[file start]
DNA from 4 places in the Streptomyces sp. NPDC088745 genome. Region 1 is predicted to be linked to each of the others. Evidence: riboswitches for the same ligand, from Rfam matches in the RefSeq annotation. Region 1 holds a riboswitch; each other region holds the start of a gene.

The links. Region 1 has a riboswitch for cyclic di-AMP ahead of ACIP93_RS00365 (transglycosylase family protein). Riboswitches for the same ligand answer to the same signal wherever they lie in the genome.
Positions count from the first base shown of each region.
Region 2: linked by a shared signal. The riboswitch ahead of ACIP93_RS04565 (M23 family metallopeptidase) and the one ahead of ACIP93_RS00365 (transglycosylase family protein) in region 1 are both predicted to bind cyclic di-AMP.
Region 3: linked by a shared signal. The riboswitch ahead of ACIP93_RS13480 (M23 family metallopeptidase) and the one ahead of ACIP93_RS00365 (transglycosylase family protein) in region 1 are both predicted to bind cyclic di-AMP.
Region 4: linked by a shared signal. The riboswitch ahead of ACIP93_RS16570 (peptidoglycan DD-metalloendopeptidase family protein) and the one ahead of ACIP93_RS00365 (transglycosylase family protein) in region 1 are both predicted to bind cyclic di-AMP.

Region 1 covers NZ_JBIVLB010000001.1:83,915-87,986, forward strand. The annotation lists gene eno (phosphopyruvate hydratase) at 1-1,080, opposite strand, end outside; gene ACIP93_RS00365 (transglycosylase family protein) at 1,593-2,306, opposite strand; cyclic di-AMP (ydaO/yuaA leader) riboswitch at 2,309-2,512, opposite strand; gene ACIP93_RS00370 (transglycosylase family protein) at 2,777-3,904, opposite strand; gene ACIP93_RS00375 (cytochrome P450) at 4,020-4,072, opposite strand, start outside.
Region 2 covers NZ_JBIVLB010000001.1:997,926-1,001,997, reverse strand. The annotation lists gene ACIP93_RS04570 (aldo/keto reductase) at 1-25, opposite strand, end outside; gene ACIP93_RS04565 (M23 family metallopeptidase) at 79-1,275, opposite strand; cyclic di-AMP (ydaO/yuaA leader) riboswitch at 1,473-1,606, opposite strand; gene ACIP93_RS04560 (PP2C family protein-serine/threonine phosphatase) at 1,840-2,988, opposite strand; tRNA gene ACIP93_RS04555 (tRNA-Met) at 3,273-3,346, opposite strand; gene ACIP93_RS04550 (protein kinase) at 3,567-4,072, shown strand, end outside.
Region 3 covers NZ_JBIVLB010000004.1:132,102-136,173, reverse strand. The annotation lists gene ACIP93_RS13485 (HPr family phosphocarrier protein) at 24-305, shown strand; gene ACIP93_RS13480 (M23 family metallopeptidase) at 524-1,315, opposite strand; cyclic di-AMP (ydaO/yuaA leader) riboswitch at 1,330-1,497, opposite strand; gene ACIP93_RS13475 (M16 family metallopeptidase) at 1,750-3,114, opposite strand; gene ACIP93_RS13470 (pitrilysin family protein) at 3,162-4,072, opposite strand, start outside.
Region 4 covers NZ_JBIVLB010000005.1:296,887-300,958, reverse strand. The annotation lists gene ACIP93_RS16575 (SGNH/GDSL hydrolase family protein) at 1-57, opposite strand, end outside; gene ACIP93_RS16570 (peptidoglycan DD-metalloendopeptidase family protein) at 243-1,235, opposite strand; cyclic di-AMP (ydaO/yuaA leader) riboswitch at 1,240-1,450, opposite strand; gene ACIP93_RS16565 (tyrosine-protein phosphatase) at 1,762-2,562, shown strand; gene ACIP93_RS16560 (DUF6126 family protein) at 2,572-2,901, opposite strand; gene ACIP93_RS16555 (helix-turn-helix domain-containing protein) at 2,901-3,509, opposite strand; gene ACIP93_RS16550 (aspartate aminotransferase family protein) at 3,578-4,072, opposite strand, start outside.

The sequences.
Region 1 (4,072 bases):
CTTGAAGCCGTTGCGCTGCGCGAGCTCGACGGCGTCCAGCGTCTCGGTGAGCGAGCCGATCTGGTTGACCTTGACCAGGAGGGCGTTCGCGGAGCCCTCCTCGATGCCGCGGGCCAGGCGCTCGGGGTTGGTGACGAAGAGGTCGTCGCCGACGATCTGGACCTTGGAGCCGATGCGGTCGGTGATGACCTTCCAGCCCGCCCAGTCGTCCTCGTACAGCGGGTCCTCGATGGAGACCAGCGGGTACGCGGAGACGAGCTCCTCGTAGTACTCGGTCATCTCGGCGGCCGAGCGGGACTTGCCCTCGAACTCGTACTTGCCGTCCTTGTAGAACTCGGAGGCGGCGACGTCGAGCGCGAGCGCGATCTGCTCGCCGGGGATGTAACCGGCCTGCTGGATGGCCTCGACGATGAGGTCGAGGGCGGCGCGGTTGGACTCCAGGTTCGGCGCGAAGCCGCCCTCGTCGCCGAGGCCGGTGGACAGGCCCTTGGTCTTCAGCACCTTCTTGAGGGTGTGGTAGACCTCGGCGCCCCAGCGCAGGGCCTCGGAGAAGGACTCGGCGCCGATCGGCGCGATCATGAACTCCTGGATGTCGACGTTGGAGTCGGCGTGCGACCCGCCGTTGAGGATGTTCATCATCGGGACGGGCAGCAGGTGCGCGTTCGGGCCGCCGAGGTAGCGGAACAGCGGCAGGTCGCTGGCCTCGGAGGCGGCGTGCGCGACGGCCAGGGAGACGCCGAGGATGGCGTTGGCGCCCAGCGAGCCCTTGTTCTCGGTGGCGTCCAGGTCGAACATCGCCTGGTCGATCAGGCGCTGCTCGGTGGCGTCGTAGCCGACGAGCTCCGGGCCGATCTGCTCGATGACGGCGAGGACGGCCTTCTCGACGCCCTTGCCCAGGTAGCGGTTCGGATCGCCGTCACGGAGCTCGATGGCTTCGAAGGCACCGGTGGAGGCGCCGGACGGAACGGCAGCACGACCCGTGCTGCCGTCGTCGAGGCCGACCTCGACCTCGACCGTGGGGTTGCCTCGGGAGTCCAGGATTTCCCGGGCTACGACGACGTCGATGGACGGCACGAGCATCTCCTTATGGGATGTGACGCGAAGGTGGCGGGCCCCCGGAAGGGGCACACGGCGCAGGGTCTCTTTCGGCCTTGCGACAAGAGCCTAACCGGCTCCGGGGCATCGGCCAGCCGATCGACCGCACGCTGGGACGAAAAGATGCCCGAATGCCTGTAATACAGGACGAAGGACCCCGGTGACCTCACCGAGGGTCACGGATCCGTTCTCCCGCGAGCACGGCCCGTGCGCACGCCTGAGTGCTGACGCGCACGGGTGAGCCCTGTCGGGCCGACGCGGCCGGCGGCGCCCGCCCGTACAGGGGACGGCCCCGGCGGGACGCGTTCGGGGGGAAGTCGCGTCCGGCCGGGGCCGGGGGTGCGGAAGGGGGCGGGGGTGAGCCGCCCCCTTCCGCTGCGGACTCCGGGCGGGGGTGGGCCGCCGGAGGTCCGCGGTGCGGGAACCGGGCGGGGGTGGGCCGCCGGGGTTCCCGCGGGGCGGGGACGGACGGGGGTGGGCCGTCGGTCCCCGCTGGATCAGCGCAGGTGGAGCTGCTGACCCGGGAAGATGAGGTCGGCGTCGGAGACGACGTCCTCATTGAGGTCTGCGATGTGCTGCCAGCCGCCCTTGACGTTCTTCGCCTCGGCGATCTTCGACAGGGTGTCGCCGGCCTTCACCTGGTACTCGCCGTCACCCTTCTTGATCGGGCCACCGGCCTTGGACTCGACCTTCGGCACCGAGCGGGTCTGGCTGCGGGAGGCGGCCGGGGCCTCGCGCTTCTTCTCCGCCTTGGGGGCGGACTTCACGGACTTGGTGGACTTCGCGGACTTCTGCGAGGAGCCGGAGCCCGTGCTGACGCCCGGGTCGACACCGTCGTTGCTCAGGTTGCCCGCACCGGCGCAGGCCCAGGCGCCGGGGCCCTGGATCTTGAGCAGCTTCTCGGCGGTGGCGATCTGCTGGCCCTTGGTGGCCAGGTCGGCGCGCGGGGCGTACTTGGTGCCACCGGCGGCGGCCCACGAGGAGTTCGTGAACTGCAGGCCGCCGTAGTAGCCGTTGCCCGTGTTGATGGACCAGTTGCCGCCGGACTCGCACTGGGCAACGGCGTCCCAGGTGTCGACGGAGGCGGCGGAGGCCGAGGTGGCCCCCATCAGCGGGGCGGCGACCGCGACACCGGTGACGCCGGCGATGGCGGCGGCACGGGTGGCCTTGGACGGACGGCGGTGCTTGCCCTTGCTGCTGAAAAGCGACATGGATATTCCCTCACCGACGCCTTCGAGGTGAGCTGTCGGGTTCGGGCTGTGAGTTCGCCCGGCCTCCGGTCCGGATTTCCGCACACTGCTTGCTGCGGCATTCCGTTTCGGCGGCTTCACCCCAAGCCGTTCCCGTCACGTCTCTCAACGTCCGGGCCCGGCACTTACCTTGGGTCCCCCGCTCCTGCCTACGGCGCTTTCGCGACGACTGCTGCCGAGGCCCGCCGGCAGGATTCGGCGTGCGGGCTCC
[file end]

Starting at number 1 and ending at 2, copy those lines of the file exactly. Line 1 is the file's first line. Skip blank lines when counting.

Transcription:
DNA from 4 places in the Streptomyces sp. NPDC088745 genome. Region 1 is predicted to be linked to each of the others. Evidence: riboswitches for the same ligand, from Rfam matches in the RefSeq annotation. Region 1 holds a riboswitch; each other region holds the start of a gene.

The links. Region 1 has a riboswitch for cyclic di-AMP ahead of ACIP93_RS00365 (transglycosylase family protein). Riboswitches for the same ligand answer to the same signal wherever they lie in the genome.